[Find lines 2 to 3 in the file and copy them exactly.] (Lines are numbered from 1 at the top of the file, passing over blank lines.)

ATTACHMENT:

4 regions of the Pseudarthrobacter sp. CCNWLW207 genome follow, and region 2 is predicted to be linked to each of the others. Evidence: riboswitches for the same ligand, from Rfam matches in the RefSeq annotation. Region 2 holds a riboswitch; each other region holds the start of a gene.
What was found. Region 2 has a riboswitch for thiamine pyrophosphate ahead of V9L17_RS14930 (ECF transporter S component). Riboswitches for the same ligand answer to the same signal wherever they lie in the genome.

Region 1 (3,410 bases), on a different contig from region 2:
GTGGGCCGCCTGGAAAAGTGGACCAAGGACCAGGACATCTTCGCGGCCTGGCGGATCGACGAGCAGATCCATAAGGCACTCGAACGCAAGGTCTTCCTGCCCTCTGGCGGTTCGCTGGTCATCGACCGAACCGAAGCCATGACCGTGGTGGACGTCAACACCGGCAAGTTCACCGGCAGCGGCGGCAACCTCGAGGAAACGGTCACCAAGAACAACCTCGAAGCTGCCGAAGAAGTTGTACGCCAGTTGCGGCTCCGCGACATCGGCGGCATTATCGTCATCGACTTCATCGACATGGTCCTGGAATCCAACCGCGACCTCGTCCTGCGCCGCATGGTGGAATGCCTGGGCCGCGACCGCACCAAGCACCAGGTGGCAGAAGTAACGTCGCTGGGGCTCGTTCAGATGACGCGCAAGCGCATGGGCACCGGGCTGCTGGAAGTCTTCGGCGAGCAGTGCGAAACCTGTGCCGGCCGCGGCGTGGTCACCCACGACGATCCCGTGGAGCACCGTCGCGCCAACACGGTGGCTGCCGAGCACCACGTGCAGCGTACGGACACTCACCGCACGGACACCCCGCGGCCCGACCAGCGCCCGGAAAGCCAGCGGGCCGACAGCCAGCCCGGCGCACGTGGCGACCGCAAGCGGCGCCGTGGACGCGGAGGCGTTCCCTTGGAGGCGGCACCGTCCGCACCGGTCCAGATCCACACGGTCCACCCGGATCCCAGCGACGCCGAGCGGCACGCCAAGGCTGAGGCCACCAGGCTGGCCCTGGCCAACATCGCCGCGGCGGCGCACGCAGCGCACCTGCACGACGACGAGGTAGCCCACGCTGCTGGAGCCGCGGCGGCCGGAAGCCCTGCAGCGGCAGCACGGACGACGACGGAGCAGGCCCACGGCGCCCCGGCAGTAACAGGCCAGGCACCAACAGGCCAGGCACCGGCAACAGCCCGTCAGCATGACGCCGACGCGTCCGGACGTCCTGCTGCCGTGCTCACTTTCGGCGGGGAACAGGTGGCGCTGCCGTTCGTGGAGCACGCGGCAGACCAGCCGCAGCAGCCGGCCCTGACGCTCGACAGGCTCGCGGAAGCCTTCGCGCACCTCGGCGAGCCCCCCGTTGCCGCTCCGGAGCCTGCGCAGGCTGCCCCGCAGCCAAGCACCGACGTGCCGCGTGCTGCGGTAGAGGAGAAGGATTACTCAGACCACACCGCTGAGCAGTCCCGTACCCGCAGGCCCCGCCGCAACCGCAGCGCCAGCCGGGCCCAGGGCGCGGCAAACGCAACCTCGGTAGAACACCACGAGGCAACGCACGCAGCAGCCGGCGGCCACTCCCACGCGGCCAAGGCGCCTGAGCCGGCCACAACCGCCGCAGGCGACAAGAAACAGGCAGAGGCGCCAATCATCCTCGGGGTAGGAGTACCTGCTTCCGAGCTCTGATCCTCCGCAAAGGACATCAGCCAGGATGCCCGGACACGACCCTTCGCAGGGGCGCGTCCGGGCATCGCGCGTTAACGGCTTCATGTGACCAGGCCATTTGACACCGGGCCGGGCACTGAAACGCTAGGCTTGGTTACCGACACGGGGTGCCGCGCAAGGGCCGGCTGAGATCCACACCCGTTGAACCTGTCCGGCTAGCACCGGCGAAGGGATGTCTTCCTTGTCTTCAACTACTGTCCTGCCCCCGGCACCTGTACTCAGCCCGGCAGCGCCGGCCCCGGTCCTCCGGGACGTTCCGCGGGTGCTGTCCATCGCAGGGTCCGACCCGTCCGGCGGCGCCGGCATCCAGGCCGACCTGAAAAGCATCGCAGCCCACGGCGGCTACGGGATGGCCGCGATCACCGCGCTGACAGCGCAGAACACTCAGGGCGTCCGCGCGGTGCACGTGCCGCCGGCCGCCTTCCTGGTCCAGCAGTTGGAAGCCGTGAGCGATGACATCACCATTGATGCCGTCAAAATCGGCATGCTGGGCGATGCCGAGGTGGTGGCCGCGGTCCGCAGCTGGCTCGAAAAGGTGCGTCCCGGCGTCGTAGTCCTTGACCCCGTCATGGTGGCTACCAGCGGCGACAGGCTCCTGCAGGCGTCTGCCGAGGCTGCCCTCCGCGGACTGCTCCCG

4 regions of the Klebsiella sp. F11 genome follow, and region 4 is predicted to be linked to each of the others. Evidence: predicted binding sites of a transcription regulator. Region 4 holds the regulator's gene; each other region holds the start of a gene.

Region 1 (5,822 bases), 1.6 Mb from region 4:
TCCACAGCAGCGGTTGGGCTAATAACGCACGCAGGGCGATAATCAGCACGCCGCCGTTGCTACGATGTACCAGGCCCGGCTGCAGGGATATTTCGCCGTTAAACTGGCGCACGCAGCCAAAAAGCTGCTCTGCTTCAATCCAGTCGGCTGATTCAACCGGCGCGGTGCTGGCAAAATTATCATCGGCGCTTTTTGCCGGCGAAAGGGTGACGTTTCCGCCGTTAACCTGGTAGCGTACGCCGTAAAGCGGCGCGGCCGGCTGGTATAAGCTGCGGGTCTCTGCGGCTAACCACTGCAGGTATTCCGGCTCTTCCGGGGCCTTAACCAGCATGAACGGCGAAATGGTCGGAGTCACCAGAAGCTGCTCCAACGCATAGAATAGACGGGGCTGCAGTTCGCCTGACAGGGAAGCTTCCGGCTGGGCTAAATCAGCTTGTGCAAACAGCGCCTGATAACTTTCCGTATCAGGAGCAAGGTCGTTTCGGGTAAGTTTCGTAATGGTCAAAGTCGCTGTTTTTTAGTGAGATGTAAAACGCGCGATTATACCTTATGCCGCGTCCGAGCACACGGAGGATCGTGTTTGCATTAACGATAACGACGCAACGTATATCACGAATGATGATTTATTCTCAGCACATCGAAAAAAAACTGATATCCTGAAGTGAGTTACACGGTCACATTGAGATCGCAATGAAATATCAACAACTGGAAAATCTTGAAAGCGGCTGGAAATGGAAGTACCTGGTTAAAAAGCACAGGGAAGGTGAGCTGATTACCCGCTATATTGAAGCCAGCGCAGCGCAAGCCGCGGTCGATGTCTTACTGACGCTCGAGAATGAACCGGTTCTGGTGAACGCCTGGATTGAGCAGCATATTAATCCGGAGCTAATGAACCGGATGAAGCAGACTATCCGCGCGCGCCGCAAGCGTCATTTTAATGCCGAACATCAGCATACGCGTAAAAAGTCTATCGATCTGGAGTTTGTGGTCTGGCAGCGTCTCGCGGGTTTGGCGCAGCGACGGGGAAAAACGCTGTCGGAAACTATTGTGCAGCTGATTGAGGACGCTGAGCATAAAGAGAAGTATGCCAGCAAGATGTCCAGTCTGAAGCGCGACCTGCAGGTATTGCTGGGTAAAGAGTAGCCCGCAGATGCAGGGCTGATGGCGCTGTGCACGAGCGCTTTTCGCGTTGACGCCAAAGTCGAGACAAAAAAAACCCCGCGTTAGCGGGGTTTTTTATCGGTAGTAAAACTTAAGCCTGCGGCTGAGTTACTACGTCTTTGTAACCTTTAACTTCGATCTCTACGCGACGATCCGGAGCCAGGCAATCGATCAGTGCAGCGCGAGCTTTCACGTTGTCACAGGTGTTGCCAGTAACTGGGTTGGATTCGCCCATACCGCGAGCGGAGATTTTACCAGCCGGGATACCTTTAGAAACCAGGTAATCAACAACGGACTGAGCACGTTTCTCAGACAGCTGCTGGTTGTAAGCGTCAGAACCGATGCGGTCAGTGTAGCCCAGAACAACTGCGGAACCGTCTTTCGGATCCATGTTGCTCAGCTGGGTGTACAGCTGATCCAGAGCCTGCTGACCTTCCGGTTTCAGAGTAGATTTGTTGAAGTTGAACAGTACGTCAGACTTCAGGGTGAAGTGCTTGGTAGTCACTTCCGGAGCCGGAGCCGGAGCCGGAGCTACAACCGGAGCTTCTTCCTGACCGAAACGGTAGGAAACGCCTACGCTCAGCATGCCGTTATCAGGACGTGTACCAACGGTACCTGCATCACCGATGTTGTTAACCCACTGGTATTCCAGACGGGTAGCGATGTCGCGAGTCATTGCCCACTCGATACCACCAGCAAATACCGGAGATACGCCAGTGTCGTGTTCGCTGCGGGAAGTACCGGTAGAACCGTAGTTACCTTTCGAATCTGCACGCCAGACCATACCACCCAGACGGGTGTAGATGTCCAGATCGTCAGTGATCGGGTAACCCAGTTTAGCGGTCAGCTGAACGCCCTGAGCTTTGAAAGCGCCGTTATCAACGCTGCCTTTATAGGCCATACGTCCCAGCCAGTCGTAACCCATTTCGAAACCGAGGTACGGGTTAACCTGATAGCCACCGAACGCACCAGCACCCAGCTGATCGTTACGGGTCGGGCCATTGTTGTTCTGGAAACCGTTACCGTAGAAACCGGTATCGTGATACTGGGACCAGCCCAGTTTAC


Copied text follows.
What was found. Region 2 has a riboswitch for thiamine pyrophosphate ahead of V9L17_RS14930 (ECF transporter S component). Riboswitches for the same ligand answer to the same signal wherever they lie in the genome.

Region 1 (3,410 bases), on a different contig from region 2: